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security – How to Secure Android Shared Preferences?

Posted by: admin April 23, 2020 Leave a comment


The common location where SharedPreferences are stored in Android apps is:

/data/data/<package name>/shared_prefs/<filename.xml>

User with root privileges can navigate to this location and can change its values.Need of protecting it is of much importance.

In how many ways we can encrypt whole shared_pref's xml file?

We all know that we can encrypt and save data in shared_pref's xml file, but that’s not only 100% safe, so need to encrypt whole file with a key. Need help in knowing various ways to encrypt whole xml file. This is generic question, various encryption methods discussed as answers here can be helpful to all developers in securing apps.

How to&Answers:


Android has released a security library with EncryptedSharedPreferences in their Jitpack library.

Min API is 23 (6.0+)

String masterKeyAlias = MasterKeys.getOrCreate(MasterKeys.AES256_GCM_SPEC);

   SharedPreferences sharedPreferences = EncryptedSharedPreferences.create(

   // use the shared preferences and editor as you normally would
   SharedPreferences.Editor editor = sharedPreferences.edit();



Google has released EncryptedSharedPreferences as part of it’s androidx, I believe this should be the preferable way of encrypting the preferences.

See https://developer.android.com/reference/androidx/security/crypto/EncryptedSharedPreferences


You should encrypt your data and write to SharedPreferences. When you want get this data then you should decrypt from SharedPreferences. you need the following helper class for this

then you can write in SharedPreferences by encrypting your data as follows

you can finally read from SharedPreferences data in the following way. This way, sensitive information will be safer while kept on the hardware level in the phone


Base64 is NOT encryption! Don’t use it! Yes ‘root’ users can access that data. One thing you can do is use AES to encrypt either that data or use a single NoSQL database file and encrypt that file. When the app opens, you decrypt the database and use that to store info or encrypt all files independently.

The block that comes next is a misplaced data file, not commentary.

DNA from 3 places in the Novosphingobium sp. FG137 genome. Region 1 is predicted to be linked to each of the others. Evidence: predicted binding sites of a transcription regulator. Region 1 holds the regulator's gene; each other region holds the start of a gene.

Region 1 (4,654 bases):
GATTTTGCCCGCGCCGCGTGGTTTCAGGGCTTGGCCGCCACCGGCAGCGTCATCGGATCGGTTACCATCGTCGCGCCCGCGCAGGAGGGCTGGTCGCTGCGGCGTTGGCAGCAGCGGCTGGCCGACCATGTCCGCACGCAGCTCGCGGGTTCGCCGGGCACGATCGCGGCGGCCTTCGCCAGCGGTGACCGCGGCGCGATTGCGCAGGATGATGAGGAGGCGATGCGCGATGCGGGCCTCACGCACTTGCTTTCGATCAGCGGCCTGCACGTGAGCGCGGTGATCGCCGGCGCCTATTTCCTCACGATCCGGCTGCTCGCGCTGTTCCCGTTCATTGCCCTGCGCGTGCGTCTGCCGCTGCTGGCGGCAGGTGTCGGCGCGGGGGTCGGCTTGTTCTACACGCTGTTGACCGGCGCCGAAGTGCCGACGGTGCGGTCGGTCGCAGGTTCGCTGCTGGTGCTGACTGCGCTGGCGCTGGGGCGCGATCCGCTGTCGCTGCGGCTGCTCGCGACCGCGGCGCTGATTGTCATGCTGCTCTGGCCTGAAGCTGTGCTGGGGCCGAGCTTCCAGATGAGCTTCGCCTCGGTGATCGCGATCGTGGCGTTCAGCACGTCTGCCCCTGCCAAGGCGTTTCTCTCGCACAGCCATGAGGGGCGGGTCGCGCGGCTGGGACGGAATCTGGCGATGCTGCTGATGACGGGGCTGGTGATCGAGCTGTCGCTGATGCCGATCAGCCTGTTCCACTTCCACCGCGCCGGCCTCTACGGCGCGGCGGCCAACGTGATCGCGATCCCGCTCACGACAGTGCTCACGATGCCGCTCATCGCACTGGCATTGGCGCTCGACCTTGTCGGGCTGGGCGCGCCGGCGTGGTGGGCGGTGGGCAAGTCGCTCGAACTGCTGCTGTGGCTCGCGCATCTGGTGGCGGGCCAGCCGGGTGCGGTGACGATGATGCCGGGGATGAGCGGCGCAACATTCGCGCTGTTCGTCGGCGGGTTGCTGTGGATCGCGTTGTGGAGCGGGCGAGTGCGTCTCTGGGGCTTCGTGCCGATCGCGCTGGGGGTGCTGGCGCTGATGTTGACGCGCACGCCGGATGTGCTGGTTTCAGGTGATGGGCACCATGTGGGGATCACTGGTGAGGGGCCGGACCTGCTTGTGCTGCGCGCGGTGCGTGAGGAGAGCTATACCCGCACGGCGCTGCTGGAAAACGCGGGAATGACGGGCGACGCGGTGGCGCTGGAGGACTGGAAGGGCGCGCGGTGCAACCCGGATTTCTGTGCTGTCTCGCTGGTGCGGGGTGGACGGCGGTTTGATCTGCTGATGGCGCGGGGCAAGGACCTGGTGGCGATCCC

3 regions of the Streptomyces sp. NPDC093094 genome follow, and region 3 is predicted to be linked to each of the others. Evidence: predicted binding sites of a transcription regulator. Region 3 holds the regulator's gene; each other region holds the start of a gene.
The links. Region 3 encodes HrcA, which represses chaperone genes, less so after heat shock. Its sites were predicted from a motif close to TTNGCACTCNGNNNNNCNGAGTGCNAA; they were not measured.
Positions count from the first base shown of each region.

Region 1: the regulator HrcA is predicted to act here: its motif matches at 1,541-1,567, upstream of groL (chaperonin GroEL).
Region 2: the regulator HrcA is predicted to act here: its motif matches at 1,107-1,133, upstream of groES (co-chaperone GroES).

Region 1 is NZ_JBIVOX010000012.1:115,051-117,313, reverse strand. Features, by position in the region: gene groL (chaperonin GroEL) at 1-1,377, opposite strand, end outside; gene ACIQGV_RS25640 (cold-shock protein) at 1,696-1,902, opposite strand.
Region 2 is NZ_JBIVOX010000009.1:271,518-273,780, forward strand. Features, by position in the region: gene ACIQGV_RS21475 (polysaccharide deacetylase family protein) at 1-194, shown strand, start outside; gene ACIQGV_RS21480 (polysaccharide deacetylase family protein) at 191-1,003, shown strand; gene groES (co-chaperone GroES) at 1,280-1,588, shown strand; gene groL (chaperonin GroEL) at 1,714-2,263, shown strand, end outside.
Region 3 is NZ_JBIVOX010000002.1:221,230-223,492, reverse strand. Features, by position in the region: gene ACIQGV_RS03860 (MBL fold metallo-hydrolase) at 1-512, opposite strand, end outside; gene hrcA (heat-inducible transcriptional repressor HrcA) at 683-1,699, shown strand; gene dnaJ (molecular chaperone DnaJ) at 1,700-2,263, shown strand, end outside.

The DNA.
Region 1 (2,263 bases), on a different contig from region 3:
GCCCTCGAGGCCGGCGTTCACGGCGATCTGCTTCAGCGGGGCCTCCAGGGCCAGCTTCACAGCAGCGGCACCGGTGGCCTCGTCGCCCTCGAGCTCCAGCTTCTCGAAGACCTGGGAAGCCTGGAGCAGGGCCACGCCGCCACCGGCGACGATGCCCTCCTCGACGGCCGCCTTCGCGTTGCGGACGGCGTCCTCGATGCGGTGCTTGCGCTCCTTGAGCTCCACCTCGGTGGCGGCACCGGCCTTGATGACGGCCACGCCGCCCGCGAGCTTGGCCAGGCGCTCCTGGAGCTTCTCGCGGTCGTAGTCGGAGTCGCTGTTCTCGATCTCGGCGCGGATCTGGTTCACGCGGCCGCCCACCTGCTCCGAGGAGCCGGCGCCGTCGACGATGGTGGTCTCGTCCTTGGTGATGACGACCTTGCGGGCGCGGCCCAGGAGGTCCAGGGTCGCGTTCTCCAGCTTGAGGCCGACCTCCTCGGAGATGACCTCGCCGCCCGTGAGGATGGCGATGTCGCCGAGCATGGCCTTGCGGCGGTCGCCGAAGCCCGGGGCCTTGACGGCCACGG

Look here: https://code.tutsplus.com/tutorials/storing-data-securely-on-android–cms-30558



Complete answer (api level 23+). First you need crypto from androidx.

Care : there is a significant performance difference between SharedPreferences and EncryptedSharedPreferences.
You should notice that EncryptedSharedPreferences.create(…) is not so fast so you should have to store one instance at all.

Then you have to use this to retrieve EncryptedSharedPreferences.

The you just have to use preference like the “standard way”. To save it :

To retrieve preference value.


Kotlin example for dual purpose encrypted & unencrypted shared preferences using anrdoidx’s security-crypto library (min API 23).

I use Dagger2 to inject this as a @Singleton where needed.

Use the @Name annotation in your Dagger Modules to differentiate between the SharedPreferences instances and you can have 2 separate .xml files (1 encrypted, 1 unencrypted) to read/write to/from.

Add to dependenies in build.gradle:

implementation "androidx.security:security-crypto:1.0.0-beta01"

An alternative option to using Dagger2 to inject as a @Singleton could be to:



Then just call from where ever AppPrefs.prefs or AppPrefs.encryptedPrefs